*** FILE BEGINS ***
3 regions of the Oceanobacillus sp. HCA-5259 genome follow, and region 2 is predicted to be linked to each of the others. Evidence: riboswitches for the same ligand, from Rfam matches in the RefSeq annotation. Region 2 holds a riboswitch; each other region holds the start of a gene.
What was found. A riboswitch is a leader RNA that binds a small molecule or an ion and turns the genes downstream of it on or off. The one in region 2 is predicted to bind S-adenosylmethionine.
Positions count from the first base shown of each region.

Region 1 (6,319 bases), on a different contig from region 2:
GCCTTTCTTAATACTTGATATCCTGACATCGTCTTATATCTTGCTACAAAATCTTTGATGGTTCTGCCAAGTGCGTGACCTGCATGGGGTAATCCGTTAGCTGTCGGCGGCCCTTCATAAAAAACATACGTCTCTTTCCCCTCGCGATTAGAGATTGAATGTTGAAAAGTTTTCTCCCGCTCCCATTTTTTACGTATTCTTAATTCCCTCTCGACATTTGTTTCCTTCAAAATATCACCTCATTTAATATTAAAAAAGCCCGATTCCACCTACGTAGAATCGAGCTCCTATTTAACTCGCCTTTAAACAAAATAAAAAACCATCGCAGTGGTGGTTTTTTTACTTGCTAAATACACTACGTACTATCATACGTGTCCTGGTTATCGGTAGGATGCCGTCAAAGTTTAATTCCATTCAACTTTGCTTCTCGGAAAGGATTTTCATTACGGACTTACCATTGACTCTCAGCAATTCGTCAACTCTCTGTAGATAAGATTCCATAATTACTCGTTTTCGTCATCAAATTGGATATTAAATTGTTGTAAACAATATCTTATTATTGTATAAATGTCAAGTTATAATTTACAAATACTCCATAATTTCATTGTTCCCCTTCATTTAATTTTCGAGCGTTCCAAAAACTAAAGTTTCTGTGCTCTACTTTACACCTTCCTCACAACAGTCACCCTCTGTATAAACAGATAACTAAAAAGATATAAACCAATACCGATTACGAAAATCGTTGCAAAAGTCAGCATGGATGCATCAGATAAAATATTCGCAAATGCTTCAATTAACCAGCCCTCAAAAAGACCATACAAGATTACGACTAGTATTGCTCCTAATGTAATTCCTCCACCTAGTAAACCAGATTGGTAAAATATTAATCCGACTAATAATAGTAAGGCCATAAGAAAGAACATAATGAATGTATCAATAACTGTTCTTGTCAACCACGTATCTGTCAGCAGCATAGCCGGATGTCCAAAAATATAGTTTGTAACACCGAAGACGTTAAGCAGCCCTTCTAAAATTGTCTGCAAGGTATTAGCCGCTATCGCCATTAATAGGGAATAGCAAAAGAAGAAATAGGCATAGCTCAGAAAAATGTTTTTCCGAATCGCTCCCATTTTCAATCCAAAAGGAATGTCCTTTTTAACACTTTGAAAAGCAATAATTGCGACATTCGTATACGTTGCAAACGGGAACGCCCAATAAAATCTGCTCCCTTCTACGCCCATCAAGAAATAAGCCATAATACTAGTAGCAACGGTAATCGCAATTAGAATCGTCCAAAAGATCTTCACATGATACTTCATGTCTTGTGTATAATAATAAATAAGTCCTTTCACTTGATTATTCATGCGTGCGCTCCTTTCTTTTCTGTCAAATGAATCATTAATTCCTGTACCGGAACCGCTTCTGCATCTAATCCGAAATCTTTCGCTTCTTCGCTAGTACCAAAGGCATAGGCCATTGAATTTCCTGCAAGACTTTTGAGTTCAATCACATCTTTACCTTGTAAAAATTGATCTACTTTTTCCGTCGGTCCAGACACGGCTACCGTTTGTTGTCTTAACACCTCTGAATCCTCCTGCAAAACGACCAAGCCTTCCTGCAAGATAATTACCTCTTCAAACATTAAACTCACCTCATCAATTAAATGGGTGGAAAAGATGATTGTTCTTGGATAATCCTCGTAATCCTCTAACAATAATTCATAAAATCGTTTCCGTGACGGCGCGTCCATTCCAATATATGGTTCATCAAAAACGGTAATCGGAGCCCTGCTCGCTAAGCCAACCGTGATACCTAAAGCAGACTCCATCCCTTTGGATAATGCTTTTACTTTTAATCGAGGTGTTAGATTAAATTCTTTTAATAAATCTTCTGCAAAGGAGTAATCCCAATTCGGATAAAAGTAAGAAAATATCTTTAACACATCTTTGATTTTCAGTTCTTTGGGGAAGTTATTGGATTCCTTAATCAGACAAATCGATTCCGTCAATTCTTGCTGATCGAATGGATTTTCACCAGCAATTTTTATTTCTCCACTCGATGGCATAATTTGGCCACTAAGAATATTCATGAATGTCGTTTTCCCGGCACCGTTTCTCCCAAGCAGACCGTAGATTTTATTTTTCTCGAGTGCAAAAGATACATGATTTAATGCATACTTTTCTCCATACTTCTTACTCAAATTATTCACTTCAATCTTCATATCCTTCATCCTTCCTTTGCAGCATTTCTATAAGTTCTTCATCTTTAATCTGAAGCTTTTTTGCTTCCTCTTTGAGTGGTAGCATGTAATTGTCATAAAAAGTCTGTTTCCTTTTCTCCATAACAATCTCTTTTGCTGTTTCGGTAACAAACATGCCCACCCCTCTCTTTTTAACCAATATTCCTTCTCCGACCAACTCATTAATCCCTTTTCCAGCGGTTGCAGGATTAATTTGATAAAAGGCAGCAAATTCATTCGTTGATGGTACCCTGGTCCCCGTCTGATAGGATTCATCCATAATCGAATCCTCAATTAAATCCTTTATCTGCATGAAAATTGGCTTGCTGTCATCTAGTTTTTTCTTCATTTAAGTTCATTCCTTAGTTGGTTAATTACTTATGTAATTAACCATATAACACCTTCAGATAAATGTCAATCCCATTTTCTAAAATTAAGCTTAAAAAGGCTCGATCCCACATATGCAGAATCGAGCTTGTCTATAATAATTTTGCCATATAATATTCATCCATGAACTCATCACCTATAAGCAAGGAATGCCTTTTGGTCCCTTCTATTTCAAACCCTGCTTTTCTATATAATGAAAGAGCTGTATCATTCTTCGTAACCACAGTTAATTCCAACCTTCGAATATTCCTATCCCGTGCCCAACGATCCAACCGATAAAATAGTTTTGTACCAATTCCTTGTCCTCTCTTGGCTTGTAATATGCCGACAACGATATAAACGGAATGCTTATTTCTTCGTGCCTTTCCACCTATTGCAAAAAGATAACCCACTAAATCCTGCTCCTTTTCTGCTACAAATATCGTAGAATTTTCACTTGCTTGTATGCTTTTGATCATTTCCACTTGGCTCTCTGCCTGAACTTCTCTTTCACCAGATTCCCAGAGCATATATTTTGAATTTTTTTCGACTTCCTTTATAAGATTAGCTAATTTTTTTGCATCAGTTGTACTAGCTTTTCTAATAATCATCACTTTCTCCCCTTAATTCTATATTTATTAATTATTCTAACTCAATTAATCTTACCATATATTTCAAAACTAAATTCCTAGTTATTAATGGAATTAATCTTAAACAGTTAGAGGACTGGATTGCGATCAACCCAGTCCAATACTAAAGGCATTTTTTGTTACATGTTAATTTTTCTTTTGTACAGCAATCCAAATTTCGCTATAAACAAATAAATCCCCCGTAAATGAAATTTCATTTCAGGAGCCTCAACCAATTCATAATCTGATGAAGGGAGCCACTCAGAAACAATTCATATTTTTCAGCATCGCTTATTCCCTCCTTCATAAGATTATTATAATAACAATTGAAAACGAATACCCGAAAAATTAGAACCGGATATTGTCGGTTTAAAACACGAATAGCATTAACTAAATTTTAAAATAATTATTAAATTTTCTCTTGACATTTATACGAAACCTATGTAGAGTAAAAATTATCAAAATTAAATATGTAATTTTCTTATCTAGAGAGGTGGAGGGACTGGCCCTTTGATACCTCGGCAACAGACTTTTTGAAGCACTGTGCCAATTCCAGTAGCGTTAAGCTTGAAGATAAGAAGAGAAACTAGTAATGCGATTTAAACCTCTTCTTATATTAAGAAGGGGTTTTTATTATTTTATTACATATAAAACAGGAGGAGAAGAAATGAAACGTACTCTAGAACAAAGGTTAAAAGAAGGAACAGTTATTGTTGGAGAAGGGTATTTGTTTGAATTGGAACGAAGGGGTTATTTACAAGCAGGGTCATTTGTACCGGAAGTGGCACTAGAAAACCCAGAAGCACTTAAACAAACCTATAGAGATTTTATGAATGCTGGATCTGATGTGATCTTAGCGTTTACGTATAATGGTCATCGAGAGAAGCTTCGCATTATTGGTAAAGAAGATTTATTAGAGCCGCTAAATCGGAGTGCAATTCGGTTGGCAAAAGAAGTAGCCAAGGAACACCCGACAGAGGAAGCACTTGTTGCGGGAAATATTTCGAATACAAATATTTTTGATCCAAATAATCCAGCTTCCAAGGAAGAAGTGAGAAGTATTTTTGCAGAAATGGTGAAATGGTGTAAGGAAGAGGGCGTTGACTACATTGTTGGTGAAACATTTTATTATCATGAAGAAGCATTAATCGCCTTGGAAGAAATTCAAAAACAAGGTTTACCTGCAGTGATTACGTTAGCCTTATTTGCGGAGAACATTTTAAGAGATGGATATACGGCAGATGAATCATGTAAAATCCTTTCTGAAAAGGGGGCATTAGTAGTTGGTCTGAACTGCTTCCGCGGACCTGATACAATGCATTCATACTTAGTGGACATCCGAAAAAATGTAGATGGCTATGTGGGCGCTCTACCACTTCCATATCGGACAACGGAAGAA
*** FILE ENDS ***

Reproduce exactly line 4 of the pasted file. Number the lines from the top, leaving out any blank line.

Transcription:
Region 1 (6,319 bases), on a different contig from region 2: